Disaster vs ‘Disaster’

Diann Valentine is coming to rescue you! Well, if you had a wedding that didn’t turn out so well, that is. The celebrity planner who has worked for Usher, Toni Braxton, and a host of other famous folk is now doing her WETV series I Do Over to help the hapless whose wedding dreams crashed into a solid wall of reality.

So I watched an episode.

The Santinis had been married for eighteen years (hey! that’s how long Mr. Twistie and I have been married!) but never got over the horror of their wedding day. You see, they hired someone to make the bridesmaids dresses who didn’t get them done in time. She had promised delivery on the day of the wedding to the church… and apparently nobody thought that plan to be potentially fraught with disaster.

The big day arrived, but the bridesmaids dresses didn’t, much to the consternation of all aware of the situation. For some reason passing all understanding, when the bride’s grandmother began foaming at the mouth about having the bridesmaids wear the groomsmen’s shirts, nobody pressed a cold compress to her forehead or called the paramedics. Instead, they listened to her.

And so it was that the bridesmaids marched up the aisle wearing the now bare-chested groomsmen’s shirts and matching high heels. One bridesmaid was tall enough that the shirt tails didn’t entirely cover her underpants.

Mrs. Santini left the church howling ‘I need a drink!’ and has been distraught over her wedding photos and video ever since.

Then Diann Valentine swooped in and fixed everything… eighteen years later.

I had some hope for this show, based on the fever dream that it might not wind up a painful hybrid of My Fair Wedding and Queen for a Day.

Also? While I detest My Fair Wedding with a passion beyond description, I do have to admit that when David Tutera gets done planning a wedding, it’s usually a pretty nice wedding. It may be provided with scads of eye-rolling and paternalistic weasel crap, but it’s a pretty event in the end. As much of a complete set of tools as Mr. Tutera comes off, he would never allow a groom to arrive at his wedding wearing a hat that was obviously too large for his head. Ms. Valentine picked that hat. Then she showed up wearing a gown that looked like something I saw Morticia Addams donating to Good Will recently.

And of course this show – like so many other wedding reality shows – wants you to swallow a huge dose of ‘see? it’s impossible to do this without a professional planner because you’re really just a gibbering idiot’ without even noticing you’re doing it. Valentine has said in press releases that if only these couples had had a real event planner on hand, these disasters would never have happened.

Okay, I can see how a planner might have helped in the case of the missing bridesmaid’s dresses. She could have counseled the couple to buy from a shop, or not give over the work to someone who didn’t intend to deliver before the actual wedding day. If the dresses didn’t turn up, she could have come up with a much better plan B than turning a church wedding into some sort of intramural strip club theme… but then again, so could one single random person with their head screwed on straight.

All it would have taken would be one person telling all the bridesmaids to run home, get their nicest dress in roughly the same length as the original dresses (or a similar color, or whatever was going to pull them together visually at the altar), and hurry back dressed in those. Would it have been utter perfection? No, of course not. You can’t guarantee that any five random women – even in 1992 – would all have tea length teal dresses in their closets. But would it have been a bazillion times better than what granny came up with? You bet your sweet bippy, it would!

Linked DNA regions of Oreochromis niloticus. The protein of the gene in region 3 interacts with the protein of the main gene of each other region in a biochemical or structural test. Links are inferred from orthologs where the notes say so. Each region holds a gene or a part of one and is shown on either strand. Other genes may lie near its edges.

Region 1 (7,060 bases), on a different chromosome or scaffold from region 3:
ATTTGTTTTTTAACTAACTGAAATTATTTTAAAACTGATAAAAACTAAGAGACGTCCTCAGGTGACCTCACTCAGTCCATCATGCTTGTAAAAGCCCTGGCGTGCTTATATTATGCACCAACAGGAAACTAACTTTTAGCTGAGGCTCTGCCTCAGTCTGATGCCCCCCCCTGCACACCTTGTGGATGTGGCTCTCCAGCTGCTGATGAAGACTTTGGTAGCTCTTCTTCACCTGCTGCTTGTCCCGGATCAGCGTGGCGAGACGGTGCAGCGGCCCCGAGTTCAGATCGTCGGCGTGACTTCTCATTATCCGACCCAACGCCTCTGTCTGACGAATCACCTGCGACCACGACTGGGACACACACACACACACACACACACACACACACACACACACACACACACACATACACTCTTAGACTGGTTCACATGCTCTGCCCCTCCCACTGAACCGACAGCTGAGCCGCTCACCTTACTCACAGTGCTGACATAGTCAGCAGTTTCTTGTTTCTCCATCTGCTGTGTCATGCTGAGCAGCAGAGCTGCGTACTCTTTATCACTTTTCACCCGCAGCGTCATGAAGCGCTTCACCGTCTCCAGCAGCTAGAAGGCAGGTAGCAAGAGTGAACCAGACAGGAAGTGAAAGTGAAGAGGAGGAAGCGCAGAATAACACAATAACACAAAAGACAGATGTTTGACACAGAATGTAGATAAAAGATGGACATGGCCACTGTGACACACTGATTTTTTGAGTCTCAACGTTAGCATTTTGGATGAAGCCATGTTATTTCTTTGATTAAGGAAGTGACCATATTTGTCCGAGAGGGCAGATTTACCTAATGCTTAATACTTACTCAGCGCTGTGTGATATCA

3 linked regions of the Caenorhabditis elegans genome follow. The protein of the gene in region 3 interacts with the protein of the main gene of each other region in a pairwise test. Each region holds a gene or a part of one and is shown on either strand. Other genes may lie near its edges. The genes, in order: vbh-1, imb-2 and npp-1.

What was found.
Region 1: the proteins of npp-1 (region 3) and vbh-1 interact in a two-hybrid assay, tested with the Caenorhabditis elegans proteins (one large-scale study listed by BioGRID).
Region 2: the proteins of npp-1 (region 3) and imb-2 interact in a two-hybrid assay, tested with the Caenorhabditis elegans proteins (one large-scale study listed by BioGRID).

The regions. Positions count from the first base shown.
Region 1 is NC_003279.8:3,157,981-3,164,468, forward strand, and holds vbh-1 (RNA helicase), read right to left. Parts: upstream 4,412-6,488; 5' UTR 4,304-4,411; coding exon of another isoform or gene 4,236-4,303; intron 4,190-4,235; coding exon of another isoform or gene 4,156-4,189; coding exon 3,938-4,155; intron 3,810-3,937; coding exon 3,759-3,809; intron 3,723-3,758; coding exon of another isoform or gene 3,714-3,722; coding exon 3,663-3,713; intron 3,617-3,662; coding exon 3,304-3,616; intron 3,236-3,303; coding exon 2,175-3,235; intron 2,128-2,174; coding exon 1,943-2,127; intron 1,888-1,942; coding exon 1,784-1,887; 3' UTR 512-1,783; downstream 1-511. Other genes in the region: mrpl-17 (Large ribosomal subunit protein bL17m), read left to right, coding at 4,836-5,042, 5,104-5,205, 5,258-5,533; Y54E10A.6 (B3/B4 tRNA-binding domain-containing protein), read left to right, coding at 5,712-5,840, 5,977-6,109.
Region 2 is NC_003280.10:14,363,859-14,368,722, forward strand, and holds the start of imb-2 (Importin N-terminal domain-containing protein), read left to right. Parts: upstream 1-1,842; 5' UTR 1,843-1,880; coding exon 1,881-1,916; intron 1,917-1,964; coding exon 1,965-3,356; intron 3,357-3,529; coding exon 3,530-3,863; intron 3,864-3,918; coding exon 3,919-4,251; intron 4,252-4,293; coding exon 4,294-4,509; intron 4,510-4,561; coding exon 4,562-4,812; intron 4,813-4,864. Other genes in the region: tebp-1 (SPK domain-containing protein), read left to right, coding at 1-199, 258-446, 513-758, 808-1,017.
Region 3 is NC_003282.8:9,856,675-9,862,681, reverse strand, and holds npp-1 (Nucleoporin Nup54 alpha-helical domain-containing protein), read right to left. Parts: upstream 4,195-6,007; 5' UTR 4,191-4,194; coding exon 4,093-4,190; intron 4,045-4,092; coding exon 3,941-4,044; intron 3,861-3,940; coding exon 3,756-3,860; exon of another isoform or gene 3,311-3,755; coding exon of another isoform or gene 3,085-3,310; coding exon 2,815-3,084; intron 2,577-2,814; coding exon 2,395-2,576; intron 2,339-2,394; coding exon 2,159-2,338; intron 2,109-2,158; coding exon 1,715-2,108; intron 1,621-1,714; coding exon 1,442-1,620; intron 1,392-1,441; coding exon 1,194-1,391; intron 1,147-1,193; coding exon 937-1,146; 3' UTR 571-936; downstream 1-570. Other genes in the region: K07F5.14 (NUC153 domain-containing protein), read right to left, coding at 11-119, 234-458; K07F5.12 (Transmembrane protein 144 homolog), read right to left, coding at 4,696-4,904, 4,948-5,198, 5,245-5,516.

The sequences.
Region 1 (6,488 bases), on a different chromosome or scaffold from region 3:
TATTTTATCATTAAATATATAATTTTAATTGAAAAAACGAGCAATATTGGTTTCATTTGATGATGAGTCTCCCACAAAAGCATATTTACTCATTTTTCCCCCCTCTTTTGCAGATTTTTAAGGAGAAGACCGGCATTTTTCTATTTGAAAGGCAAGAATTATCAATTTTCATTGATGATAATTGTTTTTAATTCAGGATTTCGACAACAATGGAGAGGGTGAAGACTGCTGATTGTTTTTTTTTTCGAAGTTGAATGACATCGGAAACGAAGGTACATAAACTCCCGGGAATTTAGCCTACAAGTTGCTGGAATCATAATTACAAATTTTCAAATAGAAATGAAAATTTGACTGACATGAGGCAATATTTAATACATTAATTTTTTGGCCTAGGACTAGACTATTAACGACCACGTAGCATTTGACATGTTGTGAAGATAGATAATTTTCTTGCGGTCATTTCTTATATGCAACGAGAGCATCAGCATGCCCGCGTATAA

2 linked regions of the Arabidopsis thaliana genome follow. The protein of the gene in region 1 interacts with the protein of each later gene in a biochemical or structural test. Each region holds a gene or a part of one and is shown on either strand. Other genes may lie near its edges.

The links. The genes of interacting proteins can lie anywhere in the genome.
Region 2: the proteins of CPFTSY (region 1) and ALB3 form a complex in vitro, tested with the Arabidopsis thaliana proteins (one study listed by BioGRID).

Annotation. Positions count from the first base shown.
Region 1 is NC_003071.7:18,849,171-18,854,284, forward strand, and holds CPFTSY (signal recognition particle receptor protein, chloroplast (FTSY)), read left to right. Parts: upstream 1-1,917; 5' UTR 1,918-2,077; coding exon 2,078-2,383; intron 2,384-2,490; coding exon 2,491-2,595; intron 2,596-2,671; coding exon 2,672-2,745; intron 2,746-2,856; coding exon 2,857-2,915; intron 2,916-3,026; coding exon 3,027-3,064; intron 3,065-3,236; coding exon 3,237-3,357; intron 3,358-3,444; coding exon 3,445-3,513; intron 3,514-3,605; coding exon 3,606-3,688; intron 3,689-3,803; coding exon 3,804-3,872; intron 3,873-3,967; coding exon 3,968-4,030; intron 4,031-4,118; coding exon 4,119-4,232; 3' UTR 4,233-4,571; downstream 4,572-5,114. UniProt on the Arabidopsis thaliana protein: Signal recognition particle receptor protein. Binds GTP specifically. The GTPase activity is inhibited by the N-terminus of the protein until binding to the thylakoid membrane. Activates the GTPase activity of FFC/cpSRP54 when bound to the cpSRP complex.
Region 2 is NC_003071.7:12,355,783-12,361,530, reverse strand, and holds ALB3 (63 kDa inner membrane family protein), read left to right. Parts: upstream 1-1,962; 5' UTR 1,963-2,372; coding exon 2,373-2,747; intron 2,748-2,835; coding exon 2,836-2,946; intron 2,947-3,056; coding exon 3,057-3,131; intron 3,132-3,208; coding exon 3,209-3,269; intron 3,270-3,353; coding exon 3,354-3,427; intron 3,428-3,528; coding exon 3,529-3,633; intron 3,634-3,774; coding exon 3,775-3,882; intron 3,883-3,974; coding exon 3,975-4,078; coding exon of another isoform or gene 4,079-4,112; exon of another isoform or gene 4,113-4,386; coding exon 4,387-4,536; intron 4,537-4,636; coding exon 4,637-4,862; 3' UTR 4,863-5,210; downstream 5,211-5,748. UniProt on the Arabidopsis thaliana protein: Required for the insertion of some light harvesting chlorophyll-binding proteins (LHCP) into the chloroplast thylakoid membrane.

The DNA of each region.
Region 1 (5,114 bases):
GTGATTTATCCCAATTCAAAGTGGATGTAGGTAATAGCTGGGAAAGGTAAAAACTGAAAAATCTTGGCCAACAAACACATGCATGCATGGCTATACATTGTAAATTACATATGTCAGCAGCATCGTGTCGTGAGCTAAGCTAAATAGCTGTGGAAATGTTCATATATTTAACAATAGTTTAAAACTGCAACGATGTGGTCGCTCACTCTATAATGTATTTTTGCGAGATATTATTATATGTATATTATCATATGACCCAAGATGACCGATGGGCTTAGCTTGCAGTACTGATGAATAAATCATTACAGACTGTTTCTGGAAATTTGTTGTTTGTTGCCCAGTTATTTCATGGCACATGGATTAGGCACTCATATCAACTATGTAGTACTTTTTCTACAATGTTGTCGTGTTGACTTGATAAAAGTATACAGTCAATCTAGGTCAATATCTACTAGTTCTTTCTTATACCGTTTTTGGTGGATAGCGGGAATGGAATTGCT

So, yeah, not really absolutely necessary to have a wedding planner to come up with a solution. And I can’t think that having an event planner running the show would have helped in particular with the groom with a heart condition who flatlined during the vows. I’m thinking the paramedic best man at that wedding was a lot more useful. He got the groom’s ticker back on track with CPR.

So with all of this leaving a bit of a bad taste in my mouth, I have to say I love the story I ran across this morning about Mike and Nancy Rogers. The happy couple hails from Nova Scotia and this is a real photo of their wedding day:

See that burning building behind the beaming couple? Yeah, that was to have been their wedding venue, otherwise known as the late White Point resort.

The eighty-three year old mostly wooden building caught fire while Nancy and Mike were getting ready for their big moment in two of the outlying cabins on the property. The couple still wanted to get married that day, no matter where they had to do it. The quick-thinking staff moved the event to another outlying building that was in no immediate danger, and the ceremony went on as planned… or at least as close to as planned as possible.

This is the second marriage for both Mike and Nancy, and that might have made them just a bit more philosophical about the whole incident:

“Our last weddings were picture-perfect; nothing went wrong. But the marriages didn’t work out,” she says. “Rocky wedding, fantastic marriage is the way we see it.”

The general manager of the resort is also confident that they can rebuild and reopen. I wish them every luck with that plan!

As for Mike and Nancy, I think they’re creating their own luck. But I wish them well, too.

Somehow I don’t think they feel the need to call anyone in to fix what happened to them.

One Response to “Disaster vs ‘Disaster’”

  1. Katie says:

    Well, the photo in front of the fire is pretty amazing. And you can pretty much guarantee that no one else will have one like it!